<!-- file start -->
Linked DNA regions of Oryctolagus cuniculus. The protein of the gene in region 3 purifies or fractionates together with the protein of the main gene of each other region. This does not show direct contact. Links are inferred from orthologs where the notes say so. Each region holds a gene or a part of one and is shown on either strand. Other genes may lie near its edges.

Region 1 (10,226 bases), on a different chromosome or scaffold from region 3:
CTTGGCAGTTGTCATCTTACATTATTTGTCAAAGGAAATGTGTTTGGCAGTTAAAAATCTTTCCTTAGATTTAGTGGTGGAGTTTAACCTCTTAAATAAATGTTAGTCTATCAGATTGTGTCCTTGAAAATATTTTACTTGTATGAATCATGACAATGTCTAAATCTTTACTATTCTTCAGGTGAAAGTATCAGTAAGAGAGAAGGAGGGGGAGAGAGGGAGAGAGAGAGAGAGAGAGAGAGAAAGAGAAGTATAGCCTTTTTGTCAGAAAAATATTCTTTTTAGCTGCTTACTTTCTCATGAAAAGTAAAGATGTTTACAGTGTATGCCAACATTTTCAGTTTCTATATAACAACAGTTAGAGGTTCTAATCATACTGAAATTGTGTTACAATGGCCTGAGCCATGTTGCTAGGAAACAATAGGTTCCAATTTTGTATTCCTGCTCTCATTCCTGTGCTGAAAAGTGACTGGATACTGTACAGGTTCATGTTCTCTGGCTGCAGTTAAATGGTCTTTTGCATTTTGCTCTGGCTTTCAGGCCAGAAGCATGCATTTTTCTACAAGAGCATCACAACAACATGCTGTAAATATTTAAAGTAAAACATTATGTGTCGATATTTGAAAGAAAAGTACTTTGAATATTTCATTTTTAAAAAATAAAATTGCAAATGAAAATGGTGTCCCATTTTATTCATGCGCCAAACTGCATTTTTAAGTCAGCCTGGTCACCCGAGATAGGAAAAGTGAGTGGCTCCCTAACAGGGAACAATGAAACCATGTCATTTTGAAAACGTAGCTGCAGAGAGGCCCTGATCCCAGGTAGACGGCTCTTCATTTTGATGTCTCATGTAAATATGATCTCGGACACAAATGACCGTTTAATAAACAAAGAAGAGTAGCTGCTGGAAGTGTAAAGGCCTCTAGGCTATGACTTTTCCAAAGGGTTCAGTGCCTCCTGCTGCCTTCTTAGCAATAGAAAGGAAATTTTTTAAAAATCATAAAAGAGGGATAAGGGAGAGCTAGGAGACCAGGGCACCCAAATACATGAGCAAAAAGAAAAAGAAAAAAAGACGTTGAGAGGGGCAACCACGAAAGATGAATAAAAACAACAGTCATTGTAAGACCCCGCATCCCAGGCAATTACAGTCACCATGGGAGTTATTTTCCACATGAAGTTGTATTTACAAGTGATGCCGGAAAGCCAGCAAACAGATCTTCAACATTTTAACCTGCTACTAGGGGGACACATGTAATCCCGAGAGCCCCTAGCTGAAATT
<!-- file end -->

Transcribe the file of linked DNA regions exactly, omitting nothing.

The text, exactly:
Linked DNA regions of Oryctolagus cuniculus. The protein of the gene in region 3 purifies or fractionates together with the protein of the main gene of each other region. This does not show direct contact. Links are inferred from orthologs where the notes say so. Each region holds a gene or a part of one and is shown on either strand. Other genes may lie near its edges.

Region 1 (10,226 bases), on a different chromosome or scaffold from region 3:
CTTGGCAGTTGTCATCTTACATTATTTGTCAAAGGAAATGTGTTTGGCAGTTAAAAATCTTTCCTTAGATTTAGTGGTGGAGTTTAACCTCTTAAATAAATGTTAGTCTATCAGATTGTGTCCTTGAAAATATTTTACTTGTATGAATCATGACAATGTCTAAATCTTTACTATTCTTCAGGTGAAAGTATCAGTAAGAGAGAAGGAGGGGGAGAGAGGGAGAGAGAGAGAGAGAGAGAGAGAAAGAGAAGTATAGCCTTTTTGTCAGAAAAATATTCTTTTTAGCTGCTTACTTTCTCATGAAAAGTAAAGATGTTTACAGTGTATGCCAACATTTTCAGTTTCTATATAACAACAGTTAGAGGTTCTAATCATACTGAAATTGTGTTACAATGGCCTGAGCCATGTTGCTAGGAAACAATAGGTTCCAATTTTGTATTCCTGCTCTCATTCCTGTGCTGAAAAGTGACTGGATACTGTACAGGTTCATGTTCTCTGGCTGCAGTTAAATGGTCTTTTGCATTTTGCTCTGGCTTTCAGGCCAGAAGCATGCATTTTTCTACAAGAGCATCACAACAACATGCTGTAAATATTTAAAGTAAAACATTATGTGTCGATATTTGAAAGAAAAGTACTTTGAATATTTCATTTTTAAAAAATAAAATTGCAAATGAAAATGGTGTCCCATTTTATTCATGCGCCAAACTGCATTTTTAAGTCAGCCTGGTCACCCGAGATAGGAAAAGTGAGTGGCTCCCTAACAGGGAACAATGAAACCATGTCATTTTGAAAACGTAGCTGCAGAGAGGCCCTGATCCCAGGTAGACGGCTCTTCATTTTGATGTCTCATGTAAATATGATCTCGGACACAAATGACCGTTTAATAAACAAAGAAGAGTAGCTGCTGGAAGTGTAAAGGCCTCTAGGCTATGACTTTTCCAAAGGGTTCAGTGCCTCCTGCTGCCTTCTTAGCAATAGAAAGGAAATTTTTTAAAAATCATAAAAGAGGGATAAGGGAGAGCTAGGAGACCAGGGCACCCAAATACATGAGCAAAAAGAAAAAGAAAAAAAGACGTTGAGAGGGGCAACCACGAAAGATGAATAAAAACAACAGTCATTGTAAGACCCCGCATCCCAGGCAATTACAGTCACCATGGGAGTTATTTTCCACATGAAGTTGTATTTACAAGTGATGCCGGAAAGCCAGCAAACAGATCTTCAACATTTTAACCTGCTACTAGGGGGACACATGTAATCCCGAGAGCCCCTAGCTGAAATT